Baseball Coaching

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  • Topic: Baseball, Baseball positions, Manager
  • Pages : 7 (2698 words )
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  • Published : December 16, 2010
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Effective Baseball Coaching
Sport coaches serve an important role as educators and leaders in society. There are many different coaching styles that have paved the way for student athletes. During my high school career I was the starting second basemen for what turned out to be the most talented team in the history of California High School. During a two year run as East Bay Champions, I was privileged to be coached by former Oakland A’s Mike Davis and Dave Hamilton. Their coaching styles and practices made such a profound impact on our high school team that I was able to inherit their style and apply it to my own teams that I would coach in the future. I have spent the past 22 years around the game of baseball. As the head coach at Capuchino High School in Burlingame, I have learned how to prepare our players through a strength and conditioning regime, utilize the role of technology as a coaching tool to our players, assess talent through an evaluation trial, and finally, identify player’s strengths and assigning positions to create a competitive starting lineup. I will share my coaching techniques that led our team to a 12-4 record and a first place finish in the 2000 season. For documentation I have added a picture of my high school baseball team shortly after our championship victory. Strength and Conditioning

Many people believe that baseball is one of the few sports that require conditioning. Though that may be a fact, it is essential for a baseball player to be fit and in shape. As a coach at the high school level I realize that I am not coaching a pro team, but my approach towards the young men was to install discipline through conditioning. Conditioning and exercise do not appeal to a teenager as much as the overall experience of game itself. However, it was my responsibility as a coach to install a workout regime and make sure that my team was ready to compete with anyone. On the very first day of practice each player would get timed on running a mile and they would also get timed on running one trailblazer. Each day before practice the team was assigned to run 1 mile on the track as a team prior to the start of practice. When practice began our two captions would lead our players into an organized stretching routine that would require each player to go through several motions of stretching different muscles in their body. Each player would go through a series of arm neck, back, leg and shoulder stretches. One of the most challenging tasks for an opposing team in the game of baseball is to handle a team with fast players. Team speed is one of the biggest advantages for any team that has players that can run. Players that are fast create havoc because they can steal bases and hit safely on offense and they can track down balls in the infield and outfield with relative ease. So basically speed can beat you from both angles of the game.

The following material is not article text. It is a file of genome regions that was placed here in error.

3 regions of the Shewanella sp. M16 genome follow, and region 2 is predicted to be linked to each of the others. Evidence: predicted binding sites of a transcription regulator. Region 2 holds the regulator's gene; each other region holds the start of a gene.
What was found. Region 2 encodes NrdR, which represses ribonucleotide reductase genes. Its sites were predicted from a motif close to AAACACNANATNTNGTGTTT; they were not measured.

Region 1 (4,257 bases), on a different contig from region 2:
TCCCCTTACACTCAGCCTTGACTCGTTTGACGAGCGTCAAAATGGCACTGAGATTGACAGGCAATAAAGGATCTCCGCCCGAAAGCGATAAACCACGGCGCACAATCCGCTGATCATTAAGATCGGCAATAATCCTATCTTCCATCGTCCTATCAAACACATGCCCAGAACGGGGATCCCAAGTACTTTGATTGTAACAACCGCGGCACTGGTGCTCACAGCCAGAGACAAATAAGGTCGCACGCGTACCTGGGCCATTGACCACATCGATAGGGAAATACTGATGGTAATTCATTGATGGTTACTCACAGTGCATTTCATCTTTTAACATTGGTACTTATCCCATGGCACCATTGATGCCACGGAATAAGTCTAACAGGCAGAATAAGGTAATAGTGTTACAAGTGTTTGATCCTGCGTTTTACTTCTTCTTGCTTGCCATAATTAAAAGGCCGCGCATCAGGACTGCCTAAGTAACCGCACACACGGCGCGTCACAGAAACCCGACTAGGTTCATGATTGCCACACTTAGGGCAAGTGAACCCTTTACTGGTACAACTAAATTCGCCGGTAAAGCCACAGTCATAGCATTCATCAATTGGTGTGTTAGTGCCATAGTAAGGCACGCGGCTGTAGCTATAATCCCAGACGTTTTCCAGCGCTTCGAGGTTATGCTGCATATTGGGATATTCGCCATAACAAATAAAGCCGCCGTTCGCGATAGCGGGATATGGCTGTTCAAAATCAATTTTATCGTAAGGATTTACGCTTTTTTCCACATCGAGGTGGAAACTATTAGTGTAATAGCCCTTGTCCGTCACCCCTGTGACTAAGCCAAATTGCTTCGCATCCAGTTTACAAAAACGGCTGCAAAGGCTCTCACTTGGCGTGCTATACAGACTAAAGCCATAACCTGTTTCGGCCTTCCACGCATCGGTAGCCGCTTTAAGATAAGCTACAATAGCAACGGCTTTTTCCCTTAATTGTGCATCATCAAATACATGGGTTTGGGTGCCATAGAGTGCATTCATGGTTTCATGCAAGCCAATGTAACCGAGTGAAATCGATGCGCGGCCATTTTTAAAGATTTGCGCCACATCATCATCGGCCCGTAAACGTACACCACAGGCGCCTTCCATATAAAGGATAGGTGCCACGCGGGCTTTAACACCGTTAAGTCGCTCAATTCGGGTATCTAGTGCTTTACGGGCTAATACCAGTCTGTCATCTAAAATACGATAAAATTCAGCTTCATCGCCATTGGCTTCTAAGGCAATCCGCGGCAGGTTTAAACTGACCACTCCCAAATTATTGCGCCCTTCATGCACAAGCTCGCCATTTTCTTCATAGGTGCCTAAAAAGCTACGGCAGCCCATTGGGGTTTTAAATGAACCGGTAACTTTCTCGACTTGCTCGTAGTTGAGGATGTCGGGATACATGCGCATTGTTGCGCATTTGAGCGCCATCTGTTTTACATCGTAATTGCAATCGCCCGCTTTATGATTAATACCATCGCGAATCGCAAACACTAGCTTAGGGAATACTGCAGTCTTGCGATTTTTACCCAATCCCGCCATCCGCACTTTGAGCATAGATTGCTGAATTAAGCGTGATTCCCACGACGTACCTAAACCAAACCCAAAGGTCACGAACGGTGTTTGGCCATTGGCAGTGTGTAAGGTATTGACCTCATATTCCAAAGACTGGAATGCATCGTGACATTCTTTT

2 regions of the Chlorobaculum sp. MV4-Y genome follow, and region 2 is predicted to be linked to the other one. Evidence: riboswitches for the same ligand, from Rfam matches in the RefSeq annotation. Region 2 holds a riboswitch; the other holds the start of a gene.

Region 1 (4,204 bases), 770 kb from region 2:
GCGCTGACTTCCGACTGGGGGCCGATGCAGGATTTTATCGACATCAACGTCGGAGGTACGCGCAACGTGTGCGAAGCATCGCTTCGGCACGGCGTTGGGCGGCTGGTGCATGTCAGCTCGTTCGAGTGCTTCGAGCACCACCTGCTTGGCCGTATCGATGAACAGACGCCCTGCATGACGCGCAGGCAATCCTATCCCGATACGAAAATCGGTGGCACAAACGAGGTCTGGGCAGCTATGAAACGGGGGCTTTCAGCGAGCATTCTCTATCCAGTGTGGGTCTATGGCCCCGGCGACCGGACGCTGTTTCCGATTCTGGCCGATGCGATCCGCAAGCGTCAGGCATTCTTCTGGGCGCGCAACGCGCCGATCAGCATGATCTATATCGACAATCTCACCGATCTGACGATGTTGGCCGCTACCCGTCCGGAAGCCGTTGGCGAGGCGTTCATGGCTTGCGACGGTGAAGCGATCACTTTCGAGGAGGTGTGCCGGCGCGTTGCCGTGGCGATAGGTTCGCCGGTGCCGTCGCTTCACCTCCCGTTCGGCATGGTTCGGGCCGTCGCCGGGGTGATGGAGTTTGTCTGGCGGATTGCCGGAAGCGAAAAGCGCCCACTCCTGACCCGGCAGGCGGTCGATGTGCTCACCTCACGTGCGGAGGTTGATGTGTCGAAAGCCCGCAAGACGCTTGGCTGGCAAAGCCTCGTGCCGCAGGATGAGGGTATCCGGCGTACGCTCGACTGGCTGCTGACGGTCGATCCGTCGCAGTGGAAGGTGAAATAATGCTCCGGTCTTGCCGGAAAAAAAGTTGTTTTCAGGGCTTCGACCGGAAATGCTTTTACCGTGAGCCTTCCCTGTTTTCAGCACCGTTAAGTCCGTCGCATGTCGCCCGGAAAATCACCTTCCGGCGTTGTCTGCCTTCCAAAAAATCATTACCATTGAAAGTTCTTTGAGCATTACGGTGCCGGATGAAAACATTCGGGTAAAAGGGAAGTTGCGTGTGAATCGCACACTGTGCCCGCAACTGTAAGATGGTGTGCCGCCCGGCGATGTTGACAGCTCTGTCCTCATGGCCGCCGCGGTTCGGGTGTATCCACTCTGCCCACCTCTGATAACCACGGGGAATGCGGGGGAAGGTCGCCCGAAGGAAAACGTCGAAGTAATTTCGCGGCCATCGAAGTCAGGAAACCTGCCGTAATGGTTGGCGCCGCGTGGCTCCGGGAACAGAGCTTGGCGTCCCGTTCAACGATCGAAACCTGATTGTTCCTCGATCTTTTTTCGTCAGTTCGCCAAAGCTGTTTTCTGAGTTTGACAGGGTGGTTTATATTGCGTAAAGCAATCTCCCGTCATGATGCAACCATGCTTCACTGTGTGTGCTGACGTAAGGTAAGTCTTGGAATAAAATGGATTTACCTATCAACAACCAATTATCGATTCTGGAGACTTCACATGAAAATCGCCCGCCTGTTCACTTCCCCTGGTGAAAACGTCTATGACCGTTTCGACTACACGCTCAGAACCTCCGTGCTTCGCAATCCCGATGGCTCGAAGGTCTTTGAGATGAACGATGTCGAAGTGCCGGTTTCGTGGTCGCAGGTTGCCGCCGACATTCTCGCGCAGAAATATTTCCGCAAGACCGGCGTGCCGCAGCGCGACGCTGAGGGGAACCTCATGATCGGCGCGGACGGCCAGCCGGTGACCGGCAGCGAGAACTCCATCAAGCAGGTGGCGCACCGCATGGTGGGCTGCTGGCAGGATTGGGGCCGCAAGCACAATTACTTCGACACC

To build team speed we would have a special emphasis on conditioning in order to improve our overall team speed. The mile would serve as merely a warm up to practice. We could carry on with practice and go through an offensive practice or defensive practice and sometimes we would just devote our practice to batting. But after practice I made it a point to always spend 30 minutes on conditioning. We would spend 15 minutes doing “trailblazers” which was each player had to circle the bases in a full sprint and get timed. We would do about 15-20 trailblazers per player and then we would line up for a run up and down the bleachers on the football field. The players would then run 2 sets of bleachers which consisted of each player running up and down the bleachers without stopping until they have run up every stairway until they finished on the very end of the bleacher stands. This was a grueling task for our players but they worked hard and accomplished their goals at the end of each practice. I knew that from a coach’s perspective these were lessons that hopefully the...
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